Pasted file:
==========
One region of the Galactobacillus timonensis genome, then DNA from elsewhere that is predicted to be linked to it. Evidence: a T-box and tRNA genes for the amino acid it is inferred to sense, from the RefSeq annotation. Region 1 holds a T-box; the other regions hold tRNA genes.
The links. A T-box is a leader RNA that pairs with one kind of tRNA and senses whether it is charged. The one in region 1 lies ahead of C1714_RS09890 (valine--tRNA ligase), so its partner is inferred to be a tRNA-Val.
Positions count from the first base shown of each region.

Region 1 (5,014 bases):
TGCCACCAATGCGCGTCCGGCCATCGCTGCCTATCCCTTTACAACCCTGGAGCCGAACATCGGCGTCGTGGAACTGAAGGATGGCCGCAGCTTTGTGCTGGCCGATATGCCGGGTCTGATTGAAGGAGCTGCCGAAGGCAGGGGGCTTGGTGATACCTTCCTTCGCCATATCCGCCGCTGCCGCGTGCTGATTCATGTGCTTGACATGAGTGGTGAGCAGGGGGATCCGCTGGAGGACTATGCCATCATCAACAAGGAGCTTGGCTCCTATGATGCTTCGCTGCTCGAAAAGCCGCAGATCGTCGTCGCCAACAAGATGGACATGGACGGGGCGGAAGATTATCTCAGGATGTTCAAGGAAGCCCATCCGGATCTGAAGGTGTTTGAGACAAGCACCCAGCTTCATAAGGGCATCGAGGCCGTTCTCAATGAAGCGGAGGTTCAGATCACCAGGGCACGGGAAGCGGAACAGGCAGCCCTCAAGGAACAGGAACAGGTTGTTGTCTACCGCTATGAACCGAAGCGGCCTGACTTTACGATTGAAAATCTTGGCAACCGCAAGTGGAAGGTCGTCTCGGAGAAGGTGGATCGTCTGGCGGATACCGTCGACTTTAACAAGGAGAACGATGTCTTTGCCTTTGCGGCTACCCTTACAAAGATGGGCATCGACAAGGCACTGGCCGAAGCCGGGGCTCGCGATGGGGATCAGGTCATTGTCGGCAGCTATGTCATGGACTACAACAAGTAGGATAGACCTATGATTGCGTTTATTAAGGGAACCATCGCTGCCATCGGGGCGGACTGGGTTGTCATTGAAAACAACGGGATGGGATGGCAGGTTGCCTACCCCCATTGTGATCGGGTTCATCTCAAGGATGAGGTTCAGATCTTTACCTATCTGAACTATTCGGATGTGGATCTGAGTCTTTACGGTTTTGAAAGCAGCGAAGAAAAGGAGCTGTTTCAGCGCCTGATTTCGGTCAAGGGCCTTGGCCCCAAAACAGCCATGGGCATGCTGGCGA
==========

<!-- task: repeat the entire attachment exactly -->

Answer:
One region of the Galactobacillus timonensis genome, then DNA from elsewhere that is predicted to be linked to it. Evidence: a T-box and tRNA genes for the amino acid it is inferred to sense, from the RefSeq annotation. Region 1 holds a T-box; the other regions hold tRNA genes.
The links. A T-box is a leader RNA that pairs with one kind of tRNA and senses whether it is charged. The one in region 1 lies ahead of C1714_RS09890 (valine--tRNA ligase), so its partner is inferred to be a tRNA-Val.
Positions count from the first base shown of each region.

Region 1 (5,014 bases):
TGCCACCAATGCGCGTCCGGCCATCGCTGCCTATCCCTTTACAACCCTGGAGCCGAACATCGGCGTCGTGGAACTGAAGGATGGCCGCAGCTTTGTGCTGGCCGATATGCCGGGTCTGATTGAAGGAGCTGCCGAAGGCAGGGGGCTTGGTGATACCTTCCTTCGCCATATCCGCCGCTGCCGCGTGCTGATTCATGTGCTTGACATGAGTGGTGAGCAGGGGGATCCGCTGGAGGACTATGCCATCATCAACAAGGAGCTTGGCTCCTATGATGCTTCGCTGCTCGAAAAGCCGCAGATCGTCGTCGCCAACAAGATGGACATGGACGGGGCGGAAGATTATCTCAGGATGTTCAAGGAAGCCCATCCGGATCTGAAGGTGTTTGAGACAAGCACCCAGCTTCATAAGGGCATCGAGGCCGTTCTCAATGAAGCGGAGGTTCAGATCACCAGGGCACGGGAAGCGGAACAGGCAGCCCTCAAGGAACAGGAACAGGTTGTTGTCTACCGCTATGAACCGAAGCGGCCTGACTTTACGATTGAAAATCTTGGCAACCGCAAGTGGAAGGTCGTCTCGGAGAAGGTGGATCGTCTGGCGGATACCGTCGACTTTAACAAGGAGAACGATGTCTTTGCCTTTGCGGCTACCCTTACAAAGATGGGCATCGACAAGGCACTGGCCGAAGCCGGGGCTCGCGATGGGGATCAGGTCATTGTCGGCAGCTATGTCATGGACTACAACAAGTAGGATAGACCTATGATTGCGTTTATTAAGGGAACCATCGCTGCCATCGGGGCGGACTGGGTTGTCATTGAAAACAACGGGATGGGATGGCAGGTTGCCTACCCCCATTGTGATCGGGTTCATCTCAAGGATGAGGTTCAGATCTTTACCTATCTGAACTATTCGGATGTGGATCTGAGTCTTTACGGTTTTGAAAGCAGCGAAGAAAAGGAGCTGTTTCAGCGCCTGATTTCGGTCAAGGGCCTTGGCCCCAAAACAGCCATGGGCATGCTGGCGA